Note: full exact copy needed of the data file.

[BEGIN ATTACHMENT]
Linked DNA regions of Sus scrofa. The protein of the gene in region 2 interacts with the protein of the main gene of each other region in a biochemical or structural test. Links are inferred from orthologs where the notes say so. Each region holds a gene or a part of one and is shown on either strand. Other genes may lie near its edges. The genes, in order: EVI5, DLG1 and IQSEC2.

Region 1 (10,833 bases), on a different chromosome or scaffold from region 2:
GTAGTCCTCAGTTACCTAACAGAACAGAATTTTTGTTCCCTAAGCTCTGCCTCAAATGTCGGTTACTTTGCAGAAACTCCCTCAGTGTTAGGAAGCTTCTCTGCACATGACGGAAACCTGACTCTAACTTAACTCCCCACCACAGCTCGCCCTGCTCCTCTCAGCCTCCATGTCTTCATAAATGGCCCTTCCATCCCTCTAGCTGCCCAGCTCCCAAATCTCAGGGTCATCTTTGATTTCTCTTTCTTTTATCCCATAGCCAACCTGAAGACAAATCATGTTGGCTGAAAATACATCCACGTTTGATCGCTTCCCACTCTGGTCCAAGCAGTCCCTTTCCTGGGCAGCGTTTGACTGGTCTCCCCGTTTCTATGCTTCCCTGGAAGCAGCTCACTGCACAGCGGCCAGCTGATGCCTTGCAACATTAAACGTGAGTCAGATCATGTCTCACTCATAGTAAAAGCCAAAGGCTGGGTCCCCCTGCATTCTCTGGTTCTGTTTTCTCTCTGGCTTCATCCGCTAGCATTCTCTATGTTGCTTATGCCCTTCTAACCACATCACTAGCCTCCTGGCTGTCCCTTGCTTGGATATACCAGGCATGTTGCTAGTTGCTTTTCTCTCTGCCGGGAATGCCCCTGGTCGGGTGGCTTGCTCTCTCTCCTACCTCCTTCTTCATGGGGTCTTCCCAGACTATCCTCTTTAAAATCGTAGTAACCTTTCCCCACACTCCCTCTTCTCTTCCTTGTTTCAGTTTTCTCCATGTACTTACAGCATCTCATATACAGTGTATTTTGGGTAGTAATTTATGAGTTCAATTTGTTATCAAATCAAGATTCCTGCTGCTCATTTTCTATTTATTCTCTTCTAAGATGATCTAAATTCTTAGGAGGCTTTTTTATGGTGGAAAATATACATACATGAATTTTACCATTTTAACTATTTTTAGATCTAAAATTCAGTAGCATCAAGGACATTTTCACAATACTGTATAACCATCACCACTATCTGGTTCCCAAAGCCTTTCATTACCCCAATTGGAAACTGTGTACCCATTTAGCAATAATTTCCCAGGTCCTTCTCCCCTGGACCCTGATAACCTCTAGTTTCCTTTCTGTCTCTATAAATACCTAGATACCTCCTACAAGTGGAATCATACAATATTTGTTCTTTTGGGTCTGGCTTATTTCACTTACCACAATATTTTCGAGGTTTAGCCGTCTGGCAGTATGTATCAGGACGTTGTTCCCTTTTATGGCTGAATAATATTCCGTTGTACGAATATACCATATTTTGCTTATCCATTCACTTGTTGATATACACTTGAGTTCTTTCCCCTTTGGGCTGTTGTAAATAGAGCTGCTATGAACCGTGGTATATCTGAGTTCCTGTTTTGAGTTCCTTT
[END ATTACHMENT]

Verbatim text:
Linked DNA regions of Sus scrofa. The protein of the gene in region 2 interacts with the protein of the main gene of each other region in a biochemical or structural test. Links are inferred from orthologs where the notes say so. Each region holds a gene or a part of one and is shown on either strand. Other genes may lie near its edges. The genes, in order: EVI5, DLG1 and IQSEC2.

Region 1 (10,833 bases), on a different chromosome or scaffold from region 2:
GTAGTCCTCAGTTACCTAACAGAACAGAATTTTTGTTCCCTAAGCTCTGCCTCAAATGTCGGTTACTTTGCAGAAACTCCCTCAGTGTTAGGAAGCTTCTCTGCACATGACGGAAACCTGACTCTAACTTAACTCCCCACCACAGCTCGCCCTGCTCCTCTCAGCCTCCATGTCTTCATAAATGGCCCTTCCATCCCTCTAGCTGCCCAGCTCCCAAATCTCAGGGTCATCTTTGATTTCTCTTTCTTTTATCCCATAGCCAACCTGAAGACAAATCATGTTGGCTGAAAATACATCCACGTTTGATCGCTTCCCACTCTGGTCCAAGCAGTCCCTTTCCTGGGCAGCGTTTGACTGGTCTCCCCGTTTCTATGCTTCCCTGGAAGCAGCTCACTGCACAGCGGCCAGCTGATGCCTTGCAACATTAAACGTGAGTCAGATCATGTCTCACTCATAGTAAAAGCCAAAGGCTGGGTCCCCCTGCATTCTCTGGTTCTGTTTTCTCTCTGGCTTCATCCGCTAGCATTCTCTATGTTGCTTATGCCCTTCTAACCACATCACTAGCCTCCTGGCTGTCCCTTGCTTGGATATACCAGGCATGTTGCTAGTTGCTTTTCTCTCTGCCGGGAATGCCCCTGGTCGGGTGGCTTGCTCTCTCTCCTACCTCCTTCTTCATGGGGTCTTCCCAGACTATCCTCTTTAAAATCGTAGTAACCTTTCCCCACACTCCCTCTTCTCTTCCTTGTTTCAGTTTTCTCCATGTACTTACAGCATCTCATATACAGTGTATTTTGGGTAGTAATTTATGAGTTCAATTTGTTATCAAATCAAGATTCCTGCTGCTCATTTTCTATTTATTCTCTTCTAAGATGATCTAAATTCTTAGGAGGCTTTTTTATGGTGGAAAATATACATACATGAATTTTACCATTTTAACTATTTTTAGATCTAAAATTCAGTAGCATCAAGGACATTTTCACAATACTGTATAACCATCACCACTATCTGGTTCCCAAAGCCTTTCATTACCCCAATTGGAAACTGTGTACCCATTTAGCAATAATTTCCCAGGTCCTTCTCCCCTGGACCCTGATAACCTCTAGTTTCCTTTCTGTCTCTATAAATACCTAGATACCTCCTACAAGTGGAATCATACAATATTTGTTCTTTTGGGTCTGGCTTATTTCACTTACCACAATATTTTCGAGGTTTAGCCGTCTGGCAGTATGTATCAGGACGTTGTTCCCTTTTATGGCTGAATAATATTCCGTTGTACGAATATACCATATTTTGCTTATCCATTCACTTGTTGATATACACTTGAGTTCTTTCCCCTTTGGGCTGTTGTAAATAGAGCTGCTATGAACCGTGGTATATCTGAGTTCCTGTTTTGAGTTCCTTT